Huntington's disease

Huntington's disease is a condition which damages some of the nerve cells in the brain. The damage slowly gets worsened over time and can affect cognition (thinking, judgment, perception, awareness) and behavior. This disease is also known as Huntington’s chorea.

Risk factors

It is inherited through a faulty gene from the parents. However, such inherited cases account for only about 3% of the total cases. This is because parents die before even having babies.

Both men and women are equally at the chance of inheriting the defective genes from the parents.


The doctor initially checks for the symptoms, performs a physical examination, and takes a family history. The nervous system is also examined to check for the signs such as dementia, abnormal reflexes, hesitant speech, abnormal movements, etc.

Other tests which are performed to confirm that the person has Huntington's disease are

  • Psychological testing
  • CT or MRI scan of the head
  • PET scan of the brain

Genetic testing is also performed to check if the person carries the related genes for Huntington's disease.


After the onset of Huntington's disease, the following complications can arise after a few months to years:

Depression: The patient with Huntington's disease develops suicidal tendencies due to depression over a long period. This usually develops in the middle stage of the disease.
Complete dependence: The patient with Huntington's disease cannot carry out daily activities by oneself. In the later stages of the disease, the person gets completely confined to the bed and cannot speak but can only understand language.
Death: Nearly after 10-30 years of onset of the disease, Huntington's disease can result in death. The most common causes of death in these patients are pneumonia and other infections, falls and injuries, complications associated with swallowing difficulty.


Huntington's disease is caused due to a defect in the chromosome 4 which can be inherited. As a result of this defective gene, a part of the DNA repeatedly occurs than the normal. Larger the repeats of the DNA more are the chances of a person developing the condition at an early stage when inherited.

Huntington's disease can occur in two forms:

  1. Adult-onset: This form of Huntington's disease develops in mid- 30s or 40s.
  2. Early-onset: This form of Huntington's disease affects less number of persons and occurs in childhood or teenage.

If any one of the parents has a form of Huntington's disease, then the chances of the child developing the condition are around 50%.


Huntington's disease cannot be cured with any treatment nor can the condition be prevented from worsening. The main goal of the treatment of Huntington’s disease is to relieve the symptoms and allow the person to carry out the activities normally.

For symptomatic relief, the following medicines may be prescribed:

  • Dopamine blockers may be prescribed to reduce the abnormal movements and the behavior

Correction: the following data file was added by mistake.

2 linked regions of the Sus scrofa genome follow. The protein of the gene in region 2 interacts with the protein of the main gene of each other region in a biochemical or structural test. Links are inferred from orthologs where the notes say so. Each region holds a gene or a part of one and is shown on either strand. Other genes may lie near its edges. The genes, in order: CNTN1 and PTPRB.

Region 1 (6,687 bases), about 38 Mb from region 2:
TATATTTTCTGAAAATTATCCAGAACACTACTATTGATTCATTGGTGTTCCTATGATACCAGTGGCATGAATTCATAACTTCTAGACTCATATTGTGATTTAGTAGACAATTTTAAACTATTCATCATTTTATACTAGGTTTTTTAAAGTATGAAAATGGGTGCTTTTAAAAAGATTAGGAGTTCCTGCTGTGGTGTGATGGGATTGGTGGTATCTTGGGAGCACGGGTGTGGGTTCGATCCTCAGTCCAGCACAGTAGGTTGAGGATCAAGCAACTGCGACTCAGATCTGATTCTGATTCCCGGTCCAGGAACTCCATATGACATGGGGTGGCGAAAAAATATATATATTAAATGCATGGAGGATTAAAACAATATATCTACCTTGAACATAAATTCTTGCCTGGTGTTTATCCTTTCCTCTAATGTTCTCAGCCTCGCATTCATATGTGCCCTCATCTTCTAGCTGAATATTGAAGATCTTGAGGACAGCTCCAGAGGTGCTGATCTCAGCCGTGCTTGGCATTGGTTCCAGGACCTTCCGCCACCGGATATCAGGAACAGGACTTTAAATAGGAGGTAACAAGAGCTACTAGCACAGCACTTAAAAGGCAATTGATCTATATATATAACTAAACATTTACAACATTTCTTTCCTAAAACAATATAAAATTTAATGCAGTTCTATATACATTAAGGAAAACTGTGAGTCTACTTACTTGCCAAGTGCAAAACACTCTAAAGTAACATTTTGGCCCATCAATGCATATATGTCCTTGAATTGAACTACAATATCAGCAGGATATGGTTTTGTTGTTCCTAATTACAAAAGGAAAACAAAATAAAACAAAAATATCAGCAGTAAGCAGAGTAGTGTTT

• Amantadine or tetrabenazine can help to control the extra movements

It is common for the patients with Huntington's disease to have suicidal tendencies. Therefore, the caregivers should keep an eye on the symptoms and notify the doctor immediately. With the disease progression, the person may need continuous care, even for 24 hours in a day.

Certain support groups are also available for Huntington patients.

The first features which occur in the person with Huntington's disease are the behavioral changes which include:

  • Mood swings
  • Hallucinations
  • Psychosis
  • Paranoia
  • Restlessness and fidgety movements
  • Irritability
  • Altered behavior

Following the behavioral changes, abnormal and unusual movements occur, which include:

  • Unsteady gait
  • Slow and uncontrolled movements
  • Turning head to shift eye position
  • Jerky and sudden movements of the face, arms, legs and other parts of the body
  • Facial movements such as grimaces

Dementia which slowly worsens:

  • Loss of memory
  • Speech changes
  • Loss of judgment
  • Confusion or disorientation
  • Personality changes

The other symptoms that are associated with the disease are anxiety, stress, tension, difficulty swallowing, and speech impairment.

In children, the symptoms include rigidity, tremors, and slow movements.

Huntington's disease becomes very difficult to manage as it progresses. This is because of the increased dependence of the patient on the caregivers. The following tips can be beneficial to cope up with the condition:

Diet and nutrition: As the patients with Huntington's disease usually have difficulty in maintaining a healthy weight, adequate nutrition is of high importance. At least three meals or more per day is helpful. Also, the patient should be given the foods which are easy to swallow due to their difficulty with chewing and swallowing.

Cognitive and psychiatric disorders: By following certain strategies, the families and the caregivers can avoid stress in the patients and manage the cognitive and behavioral challenges. These strategies include:
  • Using calendars and notes for maintaining regular schedules
  • Breaking down the larger tasks into smaller and manageable tasks
  • Prioritizing work and organizing the activities
  • Creating a calm and simple environment
  • Giving opportunities for social interaction with the people